You must have often wondered why the enemy [God] does not make more use of his power to be sensibly present to human souls in any degree he chooses and at any moment. But you now see that the irresistible and the indisputable are the two weapons which the very nature of his scheme forbids him to use. Merely to over-ride a human will (as his felt presence in any but the faintest and most mitigated degree would certainly do) would be for him useless. He cannot ravish. He can only woo. For his ignoble idea is to eat the cake and have it; the creatures are to be one with him, but yet themselves; merely to cancel them, or assimilate them, will not serve…. Sooner or later he withdraws, if not in fact, at least from their conscious experience, all supports and incentives. He leaves the creature to stand up on its own legs—to carry out from the will alone duties which have lost all relish…. He cannot “tempt” to virtue as we do to vice. He wants them to learn to walk and must therefore take away his hand…. Our cause is never more in danger than when a human, no longer desiring, but still intending, to do our enemy’s will, looks round upon a universe from which every trace of him seems to have vanished, and asks why he has been forsaken, and still obeys.

— Uncle Screwtape, in The Screwtape Letters

I’m not a big fan of Lewis, but I think he is onto something there. That’s really what the Christian life is like, and no wonder more people don’t choose it. Who wants to do your duty for God, as part of a relationship with him, in a universe that seems so unfair? It’s a tall order, and most people prefer to do their own thing instead of building something nice for God with their lives.

9 thoughts on “Don Johnson: six reasons why people reject Christianity”

  1. Perfect – thanks for posting! But, you left out the related Chesterton quotes:

    “It is still bad taste to be an avowed atheist. But now it is equally bad taste to be an avowed Christian.”

    “The Christian ideal has not been tried and found wanting; it has been found difficult and left untried.”

    “I say that a man must be certain of his morality for the simple reason that he has to suffer for it.”

    “Most modern freedom is at root fear. It is not so much that we are too bold to endure rules; it is rather that we are too timid to endure responsibilities.”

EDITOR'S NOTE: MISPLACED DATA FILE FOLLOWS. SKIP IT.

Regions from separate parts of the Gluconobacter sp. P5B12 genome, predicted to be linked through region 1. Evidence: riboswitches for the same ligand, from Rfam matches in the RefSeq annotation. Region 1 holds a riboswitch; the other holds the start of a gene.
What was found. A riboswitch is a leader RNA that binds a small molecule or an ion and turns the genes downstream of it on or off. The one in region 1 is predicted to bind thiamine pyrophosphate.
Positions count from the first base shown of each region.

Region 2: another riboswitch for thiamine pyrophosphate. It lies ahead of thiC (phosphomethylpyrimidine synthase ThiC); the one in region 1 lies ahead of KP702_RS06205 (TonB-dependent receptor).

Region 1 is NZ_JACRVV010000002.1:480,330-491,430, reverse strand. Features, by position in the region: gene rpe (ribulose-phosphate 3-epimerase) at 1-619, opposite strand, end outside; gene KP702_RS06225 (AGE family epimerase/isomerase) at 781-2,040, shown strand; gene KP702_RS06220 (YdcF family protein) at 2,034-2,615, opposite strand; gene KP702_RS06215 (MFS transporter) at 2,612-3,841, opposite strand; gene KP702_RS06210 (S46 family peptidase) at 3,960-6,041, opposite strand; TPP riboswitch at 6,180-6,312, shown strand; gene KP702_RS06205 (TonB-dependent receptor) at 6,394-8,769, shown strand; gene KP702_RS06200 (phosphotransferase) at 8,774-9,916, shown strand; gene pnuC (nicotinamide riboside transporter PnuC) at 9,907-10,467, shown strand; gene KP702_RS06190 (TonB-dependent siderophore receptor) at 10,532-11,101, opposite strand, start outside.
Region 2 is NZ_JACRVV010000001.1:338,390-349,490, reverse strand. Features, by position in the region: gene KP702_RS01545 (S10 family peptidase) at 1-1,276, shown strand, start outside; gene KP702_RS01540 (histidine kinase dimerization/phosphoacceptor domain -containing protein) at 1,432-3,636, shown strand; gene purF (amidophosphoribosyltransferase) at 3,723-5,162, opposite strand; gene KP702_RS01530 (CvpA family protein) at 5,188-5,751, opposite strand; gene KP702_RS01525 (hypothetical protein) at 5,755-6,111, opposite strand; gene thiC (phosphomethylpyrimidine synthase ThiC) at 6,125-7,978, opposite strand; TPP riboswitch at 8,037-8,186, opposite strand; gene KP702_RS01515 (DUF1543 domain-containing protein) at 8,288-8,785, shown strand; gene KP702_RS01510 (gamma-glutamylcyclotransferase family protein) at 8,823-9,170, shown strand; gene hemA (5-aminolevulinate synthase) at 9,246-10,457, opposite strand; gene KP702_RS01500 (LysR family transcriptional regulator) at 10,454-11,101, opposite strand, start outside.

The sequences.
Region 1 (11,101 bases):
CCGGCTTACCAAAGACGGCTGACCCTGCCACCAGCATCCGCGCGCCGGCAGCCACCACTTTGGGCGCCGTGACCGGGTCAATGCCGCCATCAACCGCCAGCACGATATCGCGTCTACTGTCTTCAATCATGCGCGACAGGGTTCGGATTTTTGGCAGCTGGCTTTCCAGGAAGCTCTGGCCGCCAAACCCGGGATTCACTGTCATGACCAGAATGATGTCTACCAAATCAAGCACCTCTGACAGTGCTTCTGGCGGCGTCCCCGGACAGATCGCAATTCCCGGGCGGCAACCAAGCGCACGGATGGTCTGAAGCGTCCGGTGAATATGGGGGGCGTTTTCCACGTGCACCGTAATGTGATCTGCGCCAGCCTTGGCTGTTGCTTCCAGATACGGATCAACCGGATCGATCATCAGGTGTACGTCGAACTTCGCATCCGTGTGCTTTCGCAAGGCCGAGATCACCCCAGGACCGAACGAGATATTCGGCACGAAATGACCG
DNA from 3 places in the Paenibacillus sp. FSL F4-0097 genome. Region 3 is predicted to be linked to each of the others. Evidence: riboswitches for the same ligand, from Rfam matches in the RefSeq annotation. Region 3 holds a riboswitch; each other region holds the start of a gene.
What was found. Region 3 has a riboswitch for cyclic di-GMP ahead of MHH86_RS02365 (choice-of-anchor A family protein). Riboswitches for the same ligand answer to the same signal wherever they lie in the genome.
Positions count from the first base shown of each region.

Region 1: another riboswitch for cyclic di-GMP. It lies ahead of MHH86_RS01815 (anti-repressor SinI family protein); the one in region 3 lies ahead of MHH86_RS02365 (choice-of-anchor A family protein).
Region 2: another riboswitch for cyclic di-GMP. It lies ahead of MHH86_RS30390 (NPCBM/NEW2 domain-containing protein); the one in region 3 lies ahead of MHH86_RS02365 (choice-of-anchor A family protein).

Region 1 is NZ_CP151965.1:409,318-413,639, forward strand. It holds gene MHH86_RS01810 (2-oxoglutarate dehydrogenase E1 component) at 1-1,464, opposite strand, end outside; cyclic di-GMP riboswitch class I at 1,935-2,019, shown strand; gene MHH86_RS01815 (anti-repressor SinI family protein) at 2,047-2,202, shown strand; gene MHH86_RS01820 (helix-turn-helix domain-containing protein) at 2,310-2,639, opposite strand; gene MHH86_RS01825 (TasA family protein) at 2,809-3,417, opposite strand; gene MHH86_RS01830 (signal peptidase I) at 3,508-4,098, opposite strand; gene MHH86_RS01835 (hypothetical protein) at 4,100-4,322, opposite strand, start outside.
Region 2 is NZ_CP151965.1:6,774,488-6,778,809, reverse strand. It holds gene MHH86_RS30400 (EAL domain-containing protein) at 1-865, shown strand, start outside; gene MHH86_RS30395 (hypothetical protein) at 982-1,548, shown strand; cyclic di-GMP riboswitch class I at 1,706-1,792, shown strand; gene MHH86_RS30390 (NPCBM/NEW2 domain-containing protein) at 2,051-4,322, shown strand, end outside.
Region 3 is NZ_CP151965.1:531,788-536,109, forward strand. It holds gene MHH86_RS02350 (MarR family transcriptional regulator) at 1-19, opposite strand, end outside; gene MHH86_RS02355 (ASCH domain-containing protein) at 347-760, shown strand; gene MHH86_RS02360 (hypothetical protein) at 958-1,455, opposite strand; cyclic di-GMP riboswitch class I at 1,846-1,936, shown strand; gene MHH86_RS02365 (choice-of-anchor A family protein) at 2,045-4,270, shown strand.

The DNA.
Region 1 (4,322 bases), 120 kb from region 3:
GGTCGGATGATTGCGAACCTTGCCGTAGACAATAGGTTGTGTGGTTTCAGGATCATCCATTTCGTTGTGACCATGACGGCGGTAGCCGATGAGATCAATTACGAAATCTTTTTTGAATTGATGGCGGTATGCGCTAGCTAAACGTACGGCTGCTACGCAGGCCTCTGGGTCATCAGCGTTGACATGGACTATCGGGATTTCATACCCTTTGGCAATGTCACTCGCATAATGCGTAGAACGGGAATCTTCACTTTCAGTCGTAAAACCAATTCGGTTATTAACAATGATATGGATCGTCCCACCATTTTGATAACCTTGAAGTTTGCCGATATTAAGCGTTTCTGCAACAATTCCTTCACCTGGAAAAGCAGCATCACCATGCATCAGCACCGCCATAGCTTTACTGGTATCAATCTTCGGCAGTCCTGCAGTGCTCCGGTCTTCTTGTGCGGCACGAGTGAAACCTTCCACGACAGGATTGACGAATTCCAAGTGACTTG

“The act of defending any of the cardinal virtues has today all the exhilaration of a vice.”

    You started it with your Lewis quote. :-)

    Liked by 1 person

      1. But they ARE inspirational – especially when one considers they were written 100+ years ago. :-)

        We are gonna get you in touch with your Chesterton side – for the sake of your love life anyway. :-)

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  2. What about the idea that religion conflicts with science? Could this be a seventh reason for people to reject Christianity?

    Regardless of whether there really is a conflict, the atheists seem to think there is, and that could be their reason for rejecting Christ.

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    1. I would say that, in our culture, people are TAUGHT that Christianity conflicts with science. This is swallowed whole, is nothing more than an assertion, and is contradicted by many of the best scientists of the scientific revolution.

      In my case, I was immersed in the “knowledge” that the “Cosmos is all there ever was…,” that the Bible is a book of fairy tales and the fact that it was written long ago by silly men excluded it from serious intellectual investigation, that only science could discern truth, and that, because so many Christians behaved badly, Christianity could not be true. This is what the “smart” people said and continue to say in our culture. Not once did I even consider that these assertions were unsupported (and, in some cases, unsupportable), self-refuting, and / or hypocritical to the highest extreme. These examples fall primarily in categories 1 and 4 above.

      But, I DO think that there is another reason, not in the list above, that people reject Christianity: it is FAR easier to rest in unsupportable a-theistic assumptions than it is to put the hard work in to see if Christianity (or any other worldview) might actually be true. I was already working very hard on my career and several technical degrees. Who has the time to study the philosophy of science, cosmology, historical forensics, evidential philosophy and apologetics (from either the Christian or a-theistic viewpoint), worldviews, the Bible (using proper hermeneutics, of course, not just attacking a straw man), etc, while simultaneously providing positive evidences for my a-theism which might make it even remotely plausible, when I could just sit back, sin at large, read silly popular books by people who claimed that the universe created itself, and take Carl Sagan’s word for it?!? In short, it was too much work and I had absolutely no incentives – when all that was going to happen if I changed over was to have my “fun” life curtailed!

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    2. What about the idea that religion conflicts with science? Could this be a seventh reason for people to reject Christianity?

      It’s a good thought, John, but the thing is that this is almost never the REAL reason behind unbelief. We need to be discerning understanders of human psychology and realize that there is often a difference between someone’s stated reason for something and their *real* reason. We see this all the time with former Christians: “Well, I’ve just come to believe that there’s a lot of evidence against the accuracy of the bible,” – they say this conspicuously *after* they’ve become sexually active with their girlfriend or boyfriend.

      Johnson’s list, and the entire post, sums up the issue well.

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  3. C.S. Lewis’s work are the coloring books of Christian theology; there’s nothing better for children in the faith.